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About The Black range. (Robinson, Socorro County, N.M.) 1882-1897
Robinson, Socorro County, N.M. (1882-1897)
- The Black range. : (Robinson, Socorro County, N.M.) 1882-1897
- Place of publication:
- Robinson, Socorro County, N.M.
- Geographic coverage:
- Black Range Print. Co.
- Dates of publication:
- -v. 16, no. 18 (Aug 6, 1897).
- Began with Apr. 14, 1882.
- Chloride (N.M.)--Newspapers.
- Robinson (Sierra County, N.M.)--Newspapers.
- Sierra County (N.M.)--Newspapers.
- Socorro County (N.M.)--Newspapers.
- Archived issues are available in digital format from the Library of Congress Chronicling America online collection.
- Description based on: Vol. 1, no. 26 (Oct. 6, 1882).
- Later published: Chloride, Socorro County, later called Sierra County.
- sn 87090373
- Related Links:
- View complete holdings information
- First Issue Last Issue
The Black Range
Robinson was established in the Black Range in 1882, located four miles northwest of Winston, New Mexico. In the early 1880s, during a local mining boom, it was anticipated the Santa Fe Rail Road would extend a line to the Black Range. As a result, in 1882, Robinson was laid out as a terminal. The origins of the town's name are uncertain. One story has it that hopeful organizers named the Robinson after the man who was chief engineer of the Atchison, Topeka & Santa Fe Railroad. Another explanation is that the town took its name from an individual named M.L. Robinson. In any event, the new town failed to prosper, and less than 10 years after its birth Robinson vanished.
The Black Range, a daily Republican newspaper was published in English by the Black Range Printing Company from April 13, 1882, to January 1883. At that point, the newspaper moved to Chloride, then briefly in 1886, to Socorro, before returning to Chloride for good. It continued publication until August 6, 1897. The editor, V.B. Beckett, included below the masthead the following motto: "Devoted to the mining interests of the Black Range country." A one-year subscription cost $3, a six-month subscription cost $1.75, a three-month subscription cost $1, and a single copy cost 10 cents.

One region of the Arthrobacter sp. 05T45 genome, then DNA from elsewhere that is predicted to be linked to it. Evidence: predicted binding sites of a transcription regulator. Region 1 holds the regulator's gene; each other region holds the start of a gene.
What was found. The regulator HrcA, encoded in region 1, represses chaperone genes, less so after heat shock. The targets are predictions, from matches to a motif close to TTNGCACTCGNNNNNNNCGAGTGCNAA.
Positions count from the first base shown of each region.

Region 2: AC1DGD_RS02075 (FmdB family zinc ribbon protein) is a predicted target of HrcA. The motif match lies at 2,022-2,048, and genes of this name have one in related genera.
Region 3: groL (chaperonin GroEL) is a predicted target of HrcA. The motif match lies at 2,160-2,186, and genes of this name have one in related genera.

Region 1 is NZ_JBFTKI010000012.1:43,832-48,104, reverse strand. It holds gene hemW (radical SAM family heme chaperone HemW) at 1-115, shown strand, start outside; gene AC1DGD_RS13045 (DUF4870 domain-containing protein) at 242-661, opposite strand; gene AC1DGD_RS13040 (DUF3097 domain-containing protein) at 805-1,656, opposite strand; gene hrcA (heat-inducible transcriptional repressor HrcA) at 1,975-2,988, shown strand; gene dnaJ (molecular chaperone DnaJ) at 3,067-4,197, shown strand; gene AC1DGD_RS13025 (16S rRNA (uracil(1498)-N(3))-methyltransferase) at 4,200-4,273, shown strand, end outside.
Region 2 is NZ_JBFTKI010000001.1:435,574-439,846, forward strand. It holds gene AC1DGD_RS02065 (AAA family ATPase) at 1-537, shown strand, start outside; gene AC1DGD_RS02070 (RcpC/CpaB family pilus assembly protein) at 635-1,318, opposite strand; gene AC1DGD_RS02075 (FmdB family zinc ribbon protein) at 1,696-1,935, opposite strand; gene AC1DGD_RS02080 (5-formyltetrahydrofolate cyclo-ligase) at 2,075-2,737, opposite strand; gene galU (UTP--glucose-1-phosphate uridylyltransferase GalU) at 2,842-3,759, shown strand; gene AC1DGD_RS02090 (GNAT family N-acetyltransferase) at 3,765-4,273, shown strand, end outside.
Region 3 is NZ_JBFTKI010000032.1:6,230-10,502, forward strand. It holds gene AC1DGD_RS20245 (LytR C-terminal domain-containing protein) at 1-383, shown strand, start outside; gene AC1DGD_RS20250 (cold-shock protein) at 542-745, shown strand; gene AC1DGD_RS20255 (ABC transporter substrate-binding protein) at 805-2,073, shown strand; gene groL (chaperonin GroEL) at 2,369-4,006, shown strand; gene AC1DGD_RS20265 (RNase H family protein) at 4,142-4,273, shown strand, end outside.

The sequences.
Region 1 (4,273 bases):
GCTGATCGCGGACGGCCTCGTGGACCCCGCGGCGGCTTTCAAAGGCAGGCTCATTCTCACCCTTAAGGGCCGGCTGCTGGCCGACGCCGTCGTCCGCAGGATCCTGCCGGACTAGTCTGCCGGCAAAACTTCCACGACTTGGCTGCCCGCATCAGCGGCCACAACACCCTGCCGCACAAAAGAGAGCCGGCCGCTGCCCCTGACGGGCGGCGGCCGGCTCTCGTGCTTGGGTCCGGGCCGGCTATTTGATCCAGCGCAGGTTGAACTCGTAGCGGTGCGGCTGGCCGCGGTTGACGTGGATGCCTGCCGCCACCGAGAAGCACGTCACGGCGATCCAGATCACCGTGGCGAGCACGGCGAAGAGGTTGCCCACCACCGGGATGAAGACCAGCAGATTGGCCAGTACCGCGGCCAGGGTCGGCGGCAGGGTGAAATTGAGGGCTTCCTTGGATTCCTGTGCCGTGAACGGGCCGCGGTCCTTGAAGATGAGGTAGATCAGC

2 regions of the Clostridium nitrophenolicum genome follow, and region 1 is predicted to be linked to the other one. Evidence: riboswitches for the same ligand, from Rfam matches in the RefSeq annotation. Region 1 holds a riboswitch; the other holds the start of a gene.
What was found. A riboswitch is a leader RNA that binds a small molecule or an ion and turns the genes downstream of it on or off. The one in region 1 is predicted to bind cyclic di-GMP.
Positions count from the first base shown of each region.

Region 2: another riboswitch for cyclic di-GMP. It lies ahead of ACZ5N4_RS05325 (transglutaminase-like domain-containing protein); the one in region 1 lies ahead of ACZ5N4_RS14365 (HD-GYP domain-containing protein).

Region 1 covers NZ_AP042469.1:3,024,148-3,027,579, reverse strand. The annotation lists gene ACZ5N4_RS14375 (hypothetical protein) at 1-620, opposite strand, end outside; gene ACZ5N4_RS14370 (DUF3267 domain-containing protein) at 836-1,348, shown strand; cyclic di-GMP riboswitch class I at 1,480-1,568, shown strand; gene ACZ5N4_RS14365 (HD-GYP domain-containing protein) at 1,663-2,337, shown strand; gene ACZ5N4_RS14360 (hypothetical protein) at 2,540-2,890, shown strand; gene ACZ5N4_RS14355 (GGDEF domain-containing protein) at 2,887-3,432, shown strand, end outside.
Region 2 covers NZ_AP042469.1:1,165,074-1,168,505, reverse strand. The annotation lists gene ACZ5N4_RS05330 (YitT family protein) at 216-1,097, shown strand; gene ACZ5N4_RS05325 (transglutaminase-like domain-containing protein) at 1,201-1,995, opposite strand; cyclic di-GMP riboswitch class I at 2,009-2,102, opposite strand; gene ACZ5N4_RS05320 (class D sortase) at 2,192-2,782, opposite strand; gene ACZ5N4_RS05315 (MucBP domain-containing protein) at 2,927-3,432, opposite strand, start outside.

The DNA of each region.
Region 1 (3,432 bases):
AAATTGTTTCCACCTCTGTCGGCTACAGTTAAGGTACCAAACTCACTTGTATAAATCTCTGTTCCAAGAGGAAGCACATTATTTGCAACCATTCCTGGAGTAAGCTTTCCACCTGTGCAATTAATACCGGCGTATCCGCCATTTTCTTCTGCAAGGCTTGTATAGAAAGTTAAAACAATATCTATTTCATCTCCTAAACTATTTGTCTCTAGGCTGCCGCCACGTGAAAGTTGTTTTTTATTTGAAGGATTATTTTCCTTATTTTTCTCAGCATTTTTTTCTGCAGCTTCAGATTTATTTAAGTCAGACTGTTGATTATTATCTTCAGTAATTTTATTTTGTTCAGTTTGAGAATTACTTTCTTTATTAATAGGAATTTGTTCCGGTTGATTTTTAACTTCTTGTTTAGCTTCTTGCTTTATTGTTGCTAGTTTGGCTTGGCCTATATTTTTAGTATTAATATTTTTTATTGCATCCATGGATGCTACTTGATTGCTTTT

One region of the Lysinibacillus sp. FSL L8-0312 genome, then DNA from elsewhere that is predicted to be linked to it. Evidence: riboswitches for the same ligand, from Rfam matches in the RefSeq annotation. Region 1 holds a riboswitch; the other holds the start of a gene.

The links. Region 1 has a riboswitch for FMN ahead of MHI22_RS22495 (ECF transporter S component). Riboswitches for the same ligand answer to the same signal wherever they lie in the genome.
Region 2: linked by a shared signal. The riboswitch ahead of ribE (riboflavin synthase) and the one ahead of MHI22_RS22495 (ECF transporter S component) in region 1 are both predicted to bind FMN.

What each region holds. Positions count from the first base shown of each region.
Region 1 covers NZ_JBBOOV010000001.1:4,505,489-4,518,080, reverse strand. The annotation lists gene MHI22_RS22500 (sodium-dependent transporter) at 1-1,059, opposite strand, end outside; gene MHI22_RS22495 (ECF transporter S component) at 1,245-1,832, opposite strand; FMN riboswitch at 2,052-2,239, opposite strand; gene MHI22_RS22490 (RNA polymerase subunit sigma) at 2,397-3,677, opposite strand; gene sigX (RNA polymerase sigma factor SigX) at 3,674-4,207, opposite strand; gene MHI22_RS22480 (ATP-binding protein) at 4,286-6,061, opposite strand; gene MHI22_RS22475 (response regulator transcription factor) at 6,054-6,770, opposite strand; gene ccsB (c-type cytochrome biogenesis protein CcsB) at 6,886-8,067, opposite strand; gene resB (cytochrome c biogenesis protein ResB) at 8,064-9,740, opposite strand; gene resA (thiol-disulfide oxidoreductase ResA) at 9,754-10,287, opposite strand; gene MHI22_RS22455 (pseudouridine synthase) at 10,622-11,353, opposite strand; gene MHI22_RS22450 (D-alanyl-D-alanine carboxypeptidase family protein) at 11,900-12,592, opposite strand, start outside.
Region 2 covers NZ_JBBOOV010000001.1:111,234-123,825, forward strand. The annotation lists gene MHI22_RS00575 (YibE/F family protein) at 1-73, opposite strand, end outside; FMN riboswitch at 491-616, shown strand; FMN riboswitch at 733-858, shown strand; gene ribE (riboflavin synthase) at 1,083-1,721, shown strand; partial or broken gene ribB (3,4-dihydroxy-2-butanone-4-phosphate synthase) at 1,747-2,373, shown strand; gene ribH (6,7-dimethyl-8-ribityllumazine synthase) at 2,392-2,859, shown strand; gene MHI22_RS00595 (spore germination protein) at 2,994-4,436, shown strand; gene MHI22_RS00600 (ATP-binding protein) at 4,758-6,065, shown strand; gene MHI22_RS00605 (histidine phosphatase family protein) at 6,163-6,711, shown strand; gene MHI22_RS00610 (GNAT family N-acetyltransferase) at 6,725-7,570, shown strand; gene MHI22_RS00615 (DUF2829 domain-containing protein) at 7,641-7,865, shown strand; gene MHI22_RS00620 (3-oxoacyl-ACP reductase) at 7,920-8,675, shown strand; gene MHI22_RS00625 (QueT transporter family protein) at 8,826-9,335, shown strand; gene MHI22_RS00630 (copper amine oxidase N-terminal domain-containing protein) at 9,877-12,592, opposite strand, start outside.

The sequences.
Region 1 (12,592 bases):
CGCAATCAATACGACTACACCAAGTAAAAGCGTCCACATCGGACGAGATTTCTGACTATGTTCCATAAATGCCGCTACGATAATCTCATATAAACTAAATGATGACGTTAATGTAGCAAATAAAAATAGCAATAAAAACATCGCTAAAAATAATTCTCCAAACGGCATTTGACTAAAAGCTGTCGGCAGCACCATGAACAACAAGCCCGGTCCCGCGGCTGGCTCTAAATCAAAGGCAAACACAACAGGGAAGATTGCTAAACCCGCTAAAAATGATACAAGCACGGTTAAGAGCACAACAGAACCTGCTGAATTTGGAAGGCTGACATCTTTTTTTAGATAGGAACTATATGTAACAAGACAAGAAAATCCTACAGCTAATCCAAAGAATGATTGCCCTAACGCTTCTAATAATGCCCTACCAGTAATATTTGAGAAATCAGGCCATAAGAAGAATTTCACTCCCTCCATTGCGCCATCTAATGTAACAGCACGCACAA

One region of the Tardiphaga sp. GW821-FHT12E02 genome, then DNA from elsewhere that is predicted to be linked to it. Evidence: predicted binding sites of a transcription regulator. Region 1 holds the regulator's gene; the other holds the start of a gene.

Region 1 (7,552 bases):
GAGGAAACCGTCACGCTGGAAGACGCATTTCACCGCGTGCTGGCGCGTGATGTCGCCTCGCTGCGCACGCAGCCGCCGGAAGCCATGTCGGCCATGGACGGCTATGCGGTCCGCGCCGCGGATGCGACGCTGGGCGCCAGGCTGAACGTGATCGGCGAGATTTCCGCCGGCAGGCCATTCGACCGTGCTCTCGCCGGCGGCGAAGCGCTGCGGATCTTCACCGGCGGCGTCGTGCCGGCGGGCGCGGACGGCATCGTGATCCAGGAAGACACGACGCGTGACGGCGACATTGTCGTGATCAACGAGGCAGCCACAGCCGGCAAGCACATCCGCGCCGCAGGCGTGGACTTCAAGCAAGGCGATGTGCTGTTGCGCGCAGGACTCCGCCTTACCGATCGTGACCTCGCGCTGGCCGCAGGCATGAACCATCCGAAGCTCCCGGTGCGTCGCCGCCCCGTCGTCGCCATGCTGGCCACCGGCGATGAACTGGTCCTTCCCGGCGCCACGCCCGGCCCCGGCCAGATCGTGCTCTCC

The Black Range heavily invested in territorial politics. In 1882, it was one of three papers in Territorial New Mexico which refused to support Tranquilino Luna, a congressional candidate. The methods used in Luna's nomination by the Santa Fe Ring members were highly questionable. The Santa Fe Ring, consisted of a clique of Republican state politicians who had near total control of the state during the late 19th century and through the early 20th century. It was said that they turned a blind eye to and were actively involved in corruption. When the coinage of silver became a political issue, leaders and newspapers from both parties in New Mexico adopted a pro-silver attitude. It was generally believed that the free and unlimited coinage of silver would boost the economy of territorial New Mexico. Republican papers in the mining camps were particularly strong supporters of free silver. In 1896, the Black Range was one of two Republican newspapers which refused to support the national Republican Party because of its opposition to silver. The paper called on "All freedom-loving citizens to cast aside partisanship and [to] rally around the silver standard." A year later, in 1897, W.O. Thompson, the publisher and editor of the Black Range abandoned the paper after he lost all hope for higher silver prices.
Local, territorial, and national news appeared in each issue. An example of territorial news can be found in an article in the Black Range dated October 8, 1886, which described the Apache warrior Geronimo's conditions for surrendering to the government; they included imprisonment in the Dry Tortugas, a group of islands wholly destitute of vegetation in the Gulf of Mexico, 40 miles from Key West, Florida. On January 25, 1889, another article reported that House Bill 41, presented by Col. Albert Jennings Fountain "To prohibit county officials speculating in county or territorial warrants, should by all means become a law."
The Black Range had its squabbles with nearby papers. For example, on November 2, 1883, it wrote: "Until a contemporary mentioned the fact that the Deming Headlight had cut its exchange with the territorial weeklies, the Black Range had not noticed the absence of the little jerk-water." The Deming Tribune is all the exchange that the Black Range cares for from Deming anyhow. The Deming Headlight was a poor, snarling, growling ear when a weekly, and as a daily it is six times worse."
Provided by: University of New Mexico